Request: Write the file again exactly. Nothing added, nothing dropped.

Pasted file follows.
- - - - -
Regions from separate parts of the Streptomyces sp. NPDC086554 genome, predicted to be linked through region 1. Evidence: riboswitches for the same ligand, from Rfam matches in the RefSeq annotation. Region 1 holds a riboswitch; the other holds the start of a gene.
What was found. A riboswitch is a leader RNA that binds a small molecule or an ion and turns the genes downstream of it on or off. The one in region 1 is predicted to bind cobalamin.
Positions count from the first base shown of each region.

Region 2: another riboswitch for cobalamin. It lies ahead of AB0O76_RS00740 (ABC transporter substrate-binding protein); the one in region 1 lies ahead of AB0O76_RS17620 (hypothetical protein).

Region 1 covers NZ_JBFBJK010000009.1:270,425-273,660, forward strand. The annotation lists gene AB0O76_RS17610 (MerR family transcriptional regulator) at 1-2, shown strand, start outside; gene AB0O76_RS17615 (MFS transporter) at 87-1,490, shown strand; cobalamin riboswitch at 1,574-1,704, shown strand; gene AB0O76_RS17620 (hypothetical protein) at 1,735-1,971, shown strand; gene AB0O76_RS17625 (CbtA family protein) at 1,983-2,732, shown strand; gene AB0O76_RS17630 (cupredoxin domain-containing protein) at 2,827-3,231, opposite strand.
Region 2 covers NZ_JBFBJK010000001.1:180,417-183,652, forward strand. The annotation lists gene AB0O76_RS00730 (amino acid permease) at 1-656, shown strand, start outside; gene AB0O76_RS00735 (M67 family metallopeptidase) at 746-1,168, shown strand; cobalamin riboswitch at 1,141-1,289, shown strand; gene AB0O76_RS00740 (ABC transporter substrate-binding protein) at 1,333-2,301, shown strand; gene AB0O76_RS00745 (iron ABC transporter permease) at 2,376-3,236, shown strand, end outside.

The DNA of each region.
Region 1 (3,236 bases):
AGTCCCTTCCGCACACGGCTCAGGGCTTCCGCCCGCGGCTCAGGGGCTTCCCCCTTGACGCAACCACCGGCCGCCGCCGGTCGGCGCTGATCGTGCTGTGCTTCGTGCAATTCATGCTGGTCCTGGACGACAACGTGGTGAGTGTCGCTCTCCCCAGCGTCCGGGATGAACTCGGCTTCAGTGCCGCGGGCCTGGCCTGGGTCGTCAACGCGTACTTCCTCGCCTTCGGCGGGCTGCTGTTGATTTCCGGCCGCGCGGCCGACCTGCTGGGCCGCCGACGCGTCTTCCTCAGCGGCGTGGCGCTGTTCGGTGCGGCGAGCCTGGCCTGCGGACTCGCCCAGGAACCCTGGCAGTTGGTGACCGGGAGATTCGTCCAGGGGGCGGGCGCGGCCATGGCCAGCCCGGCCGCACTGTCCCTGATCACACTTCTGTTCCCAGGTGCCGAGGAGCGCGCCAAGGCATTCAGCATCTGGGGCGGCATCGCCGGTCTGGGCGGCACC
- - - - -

Regions from separate parts of the Streptomyces sp. NPDC086554 genome, predicted to be linked through region 1. Evidence: riboswitches for the same ligand, from Rfam matches in the RefSeq annotation. Region 1 holds a riboswitch; the other holds the start of a gene.
What was found. A riboswitch is a leader RNA that binds a small molecule or an ion and turns the genes downstream of it on or off. The one in region 1 is predicted to bind cobalamin.
Positions count from the first base shown of each region.

Region 2: another riboswitch for cobalamin. It lies ahead of AB0O76_RS00740 (ABC transporter substrate-binding protein); the one in region 1 lies ahead of AB0O76_RS17620 (hypothetical protein).

Region 1 covers NZ_JBFBJK010000009.1:270,425-273,660, forward strand. The annotation lists gene AB0O76_RS17610 (MerR family transcriptional regulator) at 1-2, shown strand, start outside; gene AB0O76_RS17615 (MFS transporter) at 87-1,490, shown strand; cobalamin riboswitch at 1,574-1,704, shown strand; gene AB0O76_RS17620 (hypothetical protein) at 1,735-1,971, shown strand; gene AB0O76_RS17625 (CbtA family protein) at 1,983-2,732, shown strand; gene AB0O76_RS17630 (cupredoxin domain-containing protein) at 2,827-3,231, opposite strand.
Region 2 covers NZ_JBFBJK010000001.1:180,417-183,652, forward strand. The annotation lists gene AB0O76_RS00730 (amino acid permease) at 1-656, shown strand, start outside; gene AB0O76_RS00735 (M67 family metallopeptidase) at 746-1,168, shown strand; cobalamin riboswitch at 1,141-1,289, shown strand; gene AB0O76_RS00740 (ABC transporter substrate-binding protein) at 1,333-2,301, shown strand; gene AB0O76_RS00745 (iron ABC transporter permease) at 2,376-3,236, shown strand, end outside.

The DNA of each region.
Region 1 (3,236 bases):
AGTCCCTTCCGCACACGGCTCAGGGCTTCCGCCCGCGGCTCAGGGGCTTCCCCCTTGACGCAACCACCGGCCGCCGCCGGTCGGCGCTGATCGTGCTGTGCTTCGTGCAATTCATGCTGGTCCTGGACGACAACGTGGTGAGTGTCGCTCTCCCCAGCGTCCGGGATGAACTCGGCTTCAGTGCCGCGGGCCTGGCCTGGGTCGTCAACGCGTACTTCCTCGCCTTCGGCGGGCTGCTGTTGATTTCCGGCCGCGCGGCCGACCTGCTGGGCCGCCGACGCGTCTTCCTCAGCGGCGTGGCGCTGTTCGGTGCGGCGAGCCTGGCCTGCGGACTCGCCCAGGAACCCTGGCAGTTGGTGACCGGGAGATTCGTCCAGGGGGCGGGCGCGGCCATGGCCAGCCCGGCCGCACTGTCCCTGATCACACTTCTGTTCCCAGGTGCCGAGGAGCGCGCCAAGGCATTCAGCATCTGGGGCGGCATCGCCGGTCTGGGCGGCACC